The Roles and Responsibilities of Local Governments

( – Local governments are often forgotten in discussions about our elected representatives and systems of governance. However, they play several important roles in making policy. For most people, local policy decisions are the ones that have the greatest impact on their lives. So, it’s worth taking a closer look at local government entities and the services they provide.

There are different levels of local government bodies. Most states are divided into counties, and smaller areas (usually urban centers) are also governed as municipalities.


Other than Connecticut and Rhode Island, all American states have several county governments. Counties vary widely in size, some having a population of several million while others have only a few hundred.

The functions county governments perform are mainly administrative. They look after things like:

  • Voter registration
  • The organization of elections
  • Funding the local police
  • Managing various other social services, including public health, road maintenance, and educational services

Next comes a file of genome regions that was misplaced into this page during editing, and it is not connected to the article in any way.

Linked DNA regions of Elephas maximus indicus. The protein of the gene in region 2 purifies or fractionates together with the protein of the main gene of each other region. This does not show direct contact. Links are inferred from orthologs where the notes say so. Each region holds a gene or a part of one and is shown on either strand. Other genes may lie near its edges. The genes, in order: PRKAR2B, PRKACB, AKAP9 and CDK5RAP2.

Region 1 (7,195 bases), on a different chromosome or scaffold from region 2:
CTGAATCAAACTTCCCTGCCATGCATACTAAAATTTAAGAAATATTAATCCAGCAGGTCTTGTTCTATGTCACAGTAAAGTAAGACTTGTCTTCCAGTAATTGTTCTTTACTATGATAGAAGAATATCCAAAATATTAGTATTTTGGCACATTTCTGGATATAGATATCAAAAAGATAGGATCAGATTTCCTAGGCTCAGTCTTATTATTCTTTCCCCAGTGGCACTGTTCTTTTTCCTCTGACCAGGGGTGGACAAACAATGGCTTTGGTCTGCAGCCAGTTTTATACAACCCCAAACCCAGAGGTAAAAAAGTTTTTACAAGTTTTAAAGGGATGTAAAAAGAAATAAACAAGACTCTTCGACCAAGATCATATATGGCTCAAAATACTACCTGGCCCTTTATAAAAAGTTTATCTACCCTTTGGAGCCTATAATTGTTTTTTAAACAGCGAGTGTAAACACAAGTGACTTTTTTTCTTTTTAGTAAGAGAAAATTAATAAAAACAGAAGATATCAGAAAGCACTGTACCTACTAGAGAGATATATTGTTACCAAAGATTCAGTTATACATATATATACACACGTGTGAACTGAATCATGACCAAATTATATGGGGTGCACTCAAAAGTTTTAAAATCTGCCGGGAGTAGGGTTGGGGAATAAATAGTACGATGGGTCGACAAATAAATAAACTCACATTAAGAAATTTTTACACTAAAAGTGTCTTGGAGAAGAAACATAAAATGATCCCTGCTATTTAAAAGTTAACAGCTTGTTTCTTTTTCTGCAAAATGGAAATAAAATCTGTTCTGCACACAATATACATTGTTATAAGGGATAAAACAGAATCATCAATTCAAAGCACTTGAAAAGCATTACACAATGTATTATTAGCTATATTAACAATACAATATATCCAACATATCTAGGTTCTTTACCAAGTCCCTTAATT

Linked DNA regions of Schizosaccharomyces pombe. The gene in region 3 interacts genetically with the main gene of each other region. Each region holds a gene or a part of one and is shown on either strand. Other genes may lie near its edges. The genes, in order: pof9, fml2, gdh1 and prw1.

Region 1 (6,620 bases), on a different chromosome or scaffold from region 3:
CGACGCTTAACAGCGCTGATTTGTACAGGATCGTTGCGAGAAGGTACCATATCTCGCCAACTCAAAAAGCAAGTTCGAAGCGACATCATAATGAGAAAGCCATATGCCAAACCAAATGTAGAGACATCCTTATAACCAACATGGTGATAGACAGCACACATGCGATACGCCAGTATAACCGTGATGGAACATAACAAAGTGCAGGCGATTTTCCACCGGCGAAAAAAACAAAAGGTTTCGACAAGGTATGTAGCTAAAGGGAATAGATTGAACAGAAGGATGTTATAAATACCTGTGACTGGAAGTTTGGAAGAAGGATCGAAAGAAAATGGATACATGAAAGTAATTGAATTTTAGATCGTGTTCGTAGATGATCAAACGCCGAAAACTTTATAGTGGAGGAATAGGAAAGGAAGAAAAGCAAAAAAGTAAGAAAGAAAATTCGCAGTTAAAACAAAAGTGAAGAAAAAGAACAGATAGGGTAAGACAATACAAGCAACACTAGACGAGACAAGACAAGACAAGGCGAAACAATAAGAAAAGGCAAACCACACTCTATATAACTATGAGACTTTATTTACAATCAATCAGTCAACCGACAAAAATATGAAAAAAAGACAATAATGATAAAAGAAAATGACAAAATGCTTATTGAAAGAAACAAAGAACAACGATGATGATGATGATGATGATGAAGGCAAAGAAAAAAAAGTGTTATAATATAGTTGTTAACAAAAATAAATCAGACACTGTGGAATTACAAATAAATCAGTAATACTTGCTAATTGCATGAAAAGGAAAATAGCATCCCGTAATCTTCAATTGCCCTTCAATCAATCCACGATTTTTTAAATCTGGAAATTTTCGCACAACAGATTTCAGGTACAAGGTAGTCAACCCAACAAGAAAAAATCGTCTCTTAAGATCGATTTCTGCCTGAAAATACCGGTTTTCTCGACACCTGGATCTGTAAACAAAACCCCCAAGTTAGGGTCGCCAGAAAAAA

Governments have a more active role in some counties than others. Some counties exist without government, and only have county status for administrative purposes.


Municipalities can take the form of cities, boroughs, towns, or villages. Like counties, they vary widely in size.

There is often a large degree of overlap between the responsibilities of municipality and county governments. Some cities, in particular, tend to provide many of the services carried out by counties elsewhere, such as the administration of the police, health services, and education services. Some municipalities exist without county government, while others operate under a joint city-county structure.

The Link Between State and Local Governments

Each state differs in the degree to which authorities dictate local affairs. Some states manage localities closely, while others divest most of the decision-making to smaller local bodies. However, the power local governments hold ultimately flows from the state.

Some areas have corporate governments, which operate based on city or town charters. These charters grant a certain degree of autonomous rule to the leadership in the county or municipality in question. This means they can form policies in certain areas without regard to the state government. Generally, however, any such policies cannot directly contravene existing state laws; a local government could not, for example, legalize marijuana in a state where it was banned.

America is a diverse nation with different regional cultures and interests. Local governments accommodate these differences better than homogeneous rules created from a distance by state and federal governments. This distribution of governance keeps the power closer to the people, allowing for more effective representation for everyone.

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